Watch this video and then keep reading for the underlying meaning.
Where to begin? The only thing most women detest more than being cheated on is being publicly humiliated. Being the victim of a cheater is public humiliation enough. In Robin Thicke's "Get Her Back" video, Thicke has to amp up his estranged wife's (Paula Patton) embarrassment by revealing snippets of what appears to be a private conversation. How ironic that Thicke's video includes the line, "You embarrassed me," and then he goes on to release a video more embarrassing than "Blurred Lines" (and that's really saying something).
Who let this guy make this video? Where are the people in Thicke's life saying, "Dude, just don't." He doesn't have a solitary friend — man or woman — who watched this farce pre-release to delicately say, "This is creepy. What's with all the skulls? Women don't dig dead stuff. You may want to ease off on the drowning references and the fingers-to-the-temple business, too. Also, it may not be a bad idea to rethink the shirtless thing."
Classic. Guy cheats on his wife and he's the victim. "I wrote a whole album about you." Neat. Here's a clue, fellas. Women can go onto Amazon and buy whatever album they want. We've yet to find a place where you can buy a guy who is guaranteed not to cheat on you. Don't write us a f***ing album. All we ask is that you don't cheat on us. Sheesh. How freakin' clueless can one person be? Thicke goes on to sing, "It's so hard." Hard on whom? Groveling is hard? Making a cheesy video is hard? Having your a** handed to you publicly by the person you pledged your life to is hard, buddy. Is anyone falling for this "poor me" junk?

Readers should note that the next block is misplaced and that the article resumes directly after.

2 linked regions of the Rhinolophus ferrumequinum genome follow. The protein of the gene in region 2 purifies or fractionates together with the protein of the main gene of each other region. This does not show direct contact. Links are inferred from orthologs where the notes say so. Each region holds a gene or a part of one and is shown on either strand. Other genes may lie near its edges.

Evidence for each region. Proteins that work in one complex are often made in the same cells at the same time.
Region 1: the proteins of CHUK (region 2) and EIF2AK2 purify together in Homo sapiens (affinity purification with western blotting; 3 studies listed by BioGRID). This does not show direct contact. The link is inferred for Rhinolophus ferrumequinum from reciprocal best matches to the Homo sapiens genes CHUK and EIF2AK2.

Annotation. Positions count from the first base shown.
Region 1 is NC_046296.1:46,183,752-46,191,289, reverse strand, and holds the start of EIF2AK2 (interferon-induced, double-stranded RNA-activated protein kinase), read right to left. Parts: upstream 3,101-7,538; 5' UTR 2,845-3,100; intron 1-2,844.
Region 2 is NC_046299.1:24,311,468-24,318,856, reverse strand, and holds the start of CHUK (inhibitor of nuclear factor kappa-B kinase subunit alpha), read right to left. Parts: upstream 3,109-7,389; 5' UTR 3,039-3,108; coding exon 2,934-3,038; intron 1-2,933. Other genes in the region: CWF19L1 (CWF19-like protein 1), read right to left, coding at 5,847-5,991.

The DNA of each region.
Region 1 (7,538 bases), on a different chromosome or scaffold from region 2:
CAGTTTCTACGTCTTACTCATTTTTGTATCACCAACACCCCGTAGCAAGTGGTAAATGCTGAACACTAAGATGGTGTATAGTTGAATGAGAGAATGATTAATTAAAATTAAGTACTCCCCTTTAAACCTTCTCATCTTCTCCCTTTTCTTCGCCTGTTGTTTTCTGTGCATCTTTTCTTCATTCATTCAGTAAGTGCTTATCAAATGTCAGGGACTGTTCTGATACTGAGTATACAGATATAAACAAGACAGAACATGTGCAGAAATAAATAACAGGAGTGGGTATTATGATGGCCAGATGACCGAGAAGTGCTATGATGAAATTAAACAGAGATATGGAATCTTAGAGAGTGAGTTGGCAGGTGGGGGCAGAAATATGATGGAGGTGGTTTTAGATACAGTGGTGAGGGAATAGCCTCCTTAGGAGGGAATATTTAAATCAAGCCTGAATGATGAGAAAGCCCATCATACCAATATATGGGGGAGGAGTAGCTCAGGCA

No matter how many cautionary tales there are out there, people are not getting the message. Just. Don't. Cheat. In this song, Thicke croons, "I never should have raised my voice or made you feel so small." True, but we don't think Patton is telling Thicke to bugger off because he raised his voice. What this line should say is, "I never should have put my man parts where they didn't belong." In Thicke's meager defense, at least he's groveling. Lots of people who have been cheated on are just met with justification, or worse having the blame projected onto them. He's willing to publicly debase himself to get his gal back, and that's kind of endearing — in a super clueless, creepy kind of way.
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